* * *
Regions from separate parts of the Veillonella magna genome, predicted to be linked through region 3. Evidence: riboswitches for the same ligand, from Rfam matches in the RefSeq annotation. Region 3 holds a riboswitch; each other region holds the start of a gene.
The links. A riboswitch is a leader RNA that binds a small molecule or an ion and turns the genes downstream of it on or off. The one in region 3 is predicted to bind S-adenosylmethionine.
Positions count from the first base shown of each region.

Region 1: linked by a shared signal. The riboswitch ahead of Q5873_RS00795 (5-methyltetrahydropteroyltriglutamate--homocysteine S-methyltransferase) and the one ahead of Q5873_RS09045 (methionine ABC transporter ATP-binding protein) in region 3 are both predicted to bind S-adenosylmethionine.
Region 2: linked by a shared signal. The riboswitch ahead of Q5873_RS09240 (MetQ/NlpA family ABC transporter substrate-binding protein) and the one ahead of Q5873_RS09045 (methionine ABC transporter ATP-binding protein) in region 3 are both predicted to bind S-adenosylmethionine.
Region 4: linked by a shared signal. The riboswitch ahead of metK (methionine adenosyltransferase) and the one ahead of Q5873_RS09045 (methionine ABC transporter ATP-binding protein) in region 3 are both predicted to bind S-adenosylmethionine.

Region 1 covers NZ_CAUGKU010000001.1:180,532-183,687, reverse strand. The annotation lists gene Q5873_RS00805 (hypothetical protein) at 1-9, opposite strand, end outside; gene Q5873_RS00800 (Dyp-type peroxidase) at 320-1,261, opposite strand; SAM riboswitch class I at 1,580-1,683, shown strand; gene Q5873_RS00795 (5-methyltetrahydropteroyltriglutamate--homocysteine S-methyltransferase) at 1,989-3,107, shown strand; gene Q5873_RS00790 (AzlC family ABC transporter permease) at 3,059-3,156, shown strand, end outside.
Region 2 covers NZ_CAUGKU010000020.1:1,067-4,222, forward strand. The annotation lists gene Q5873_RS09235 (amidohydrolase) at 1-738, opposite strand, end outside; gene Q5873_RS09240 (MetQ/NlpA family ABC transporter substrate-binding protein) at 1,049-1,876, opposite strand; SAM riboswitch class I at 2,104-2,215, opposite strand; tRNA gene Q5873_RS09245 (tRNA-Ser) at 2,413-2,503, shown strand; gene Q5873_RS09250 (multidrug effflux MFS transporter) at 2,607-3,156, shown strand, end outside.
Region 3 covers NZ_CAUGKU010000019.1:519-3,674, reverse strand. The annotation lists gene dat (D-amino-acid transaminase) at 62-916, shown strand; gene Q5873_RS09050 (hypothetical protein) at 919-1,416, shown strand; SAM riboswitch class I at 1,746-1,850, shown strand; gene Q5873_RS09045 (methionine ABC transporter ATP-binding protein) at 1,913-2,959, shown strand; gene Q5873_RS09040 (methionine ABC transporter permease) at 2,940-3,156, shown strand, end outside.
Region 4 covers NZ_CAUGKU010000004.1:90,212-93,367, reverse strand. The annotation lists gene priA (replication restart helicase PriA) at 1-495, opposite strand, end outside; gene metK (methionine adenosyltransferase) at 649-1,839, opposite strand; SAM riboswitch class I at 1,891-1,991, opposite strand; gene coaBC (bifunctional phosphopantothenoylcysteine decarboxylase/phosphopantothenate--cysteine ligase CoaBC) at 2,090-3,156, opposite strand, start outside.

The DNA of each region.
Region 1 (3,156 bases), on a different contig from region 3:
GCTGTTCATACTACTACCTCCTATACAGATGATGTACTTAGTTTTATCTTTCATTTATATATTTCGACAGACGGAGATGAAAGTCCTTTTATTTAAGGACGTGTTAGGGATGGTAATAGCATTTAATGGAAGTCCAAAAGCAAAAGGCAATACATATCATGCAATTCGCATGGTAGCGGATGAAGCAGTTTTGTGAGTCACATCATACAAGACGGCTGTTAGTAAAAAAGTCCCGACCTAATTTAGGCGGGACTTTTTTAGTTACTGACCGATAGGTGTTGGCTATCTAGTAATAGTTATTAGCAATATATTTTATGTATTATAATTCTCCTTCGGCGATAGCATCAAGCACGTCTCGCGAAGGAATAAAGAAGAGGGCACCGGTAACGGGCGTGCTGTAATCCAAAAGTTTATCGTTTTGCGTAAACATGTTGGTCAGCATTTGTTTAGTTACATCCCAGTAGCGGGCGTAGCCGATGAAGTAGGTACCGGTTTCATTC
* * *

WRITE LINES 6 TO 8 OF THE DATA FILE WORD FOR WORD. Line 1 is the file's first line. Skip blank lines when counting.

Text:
Region 4: linked by a shared signal. The riboswitch ahead of metK (methionine adenosyltransferase) and the one ahead of Q5873_RS09045 (methionine ABC transporter ATP-binding protein) in region 3 are both predicted to bind S-adenosylmethionine.

Region 1 covers NZ_CAUGKU010000001.1:180,532-183,687, reverse strand. The annotation lists gene Q5873_RS00805 (hypothetical protein) at 1-9, opposite strand, end outside; gene Q5873_RS00800 (Dyp-type peroxidase) at 320-1,261, opposite strand; SAM riboswitch class I at 1,580-1,683, shown strand; gene Q5873_RS00795 (5-methyltetrahydropteroyltriglutamate--homocysteine S-methyltransferase) at 1,989-3,107, shown strand; gene Q5873_RS00790 (AzlC family ABC transporter permease) at 3,059-3,156, shown strand, end outside.
Region 2 covers NZ_CAUGKU010000020.1:1,067-4,222, forward strand. The annotation lists gene Q5873_RS09235 (amidohydrolase) at 1-738, opposite strand, end outside; gene Q5873_RS09240 (MetQ/NlpA family ABC transporter substrate-binding protein) at 1,049-1,876, opposite strand; SAM riboswitch class I at 2,104-2,215, opposite strand; tRNA gene Q5873_RS09245 (tRNA-Ser) at 2,413-2,503, shown strand; gene Q5873_RS09250 (multidrug effflux MFS transporter) at 2,607-3,156, shown strand, end outside.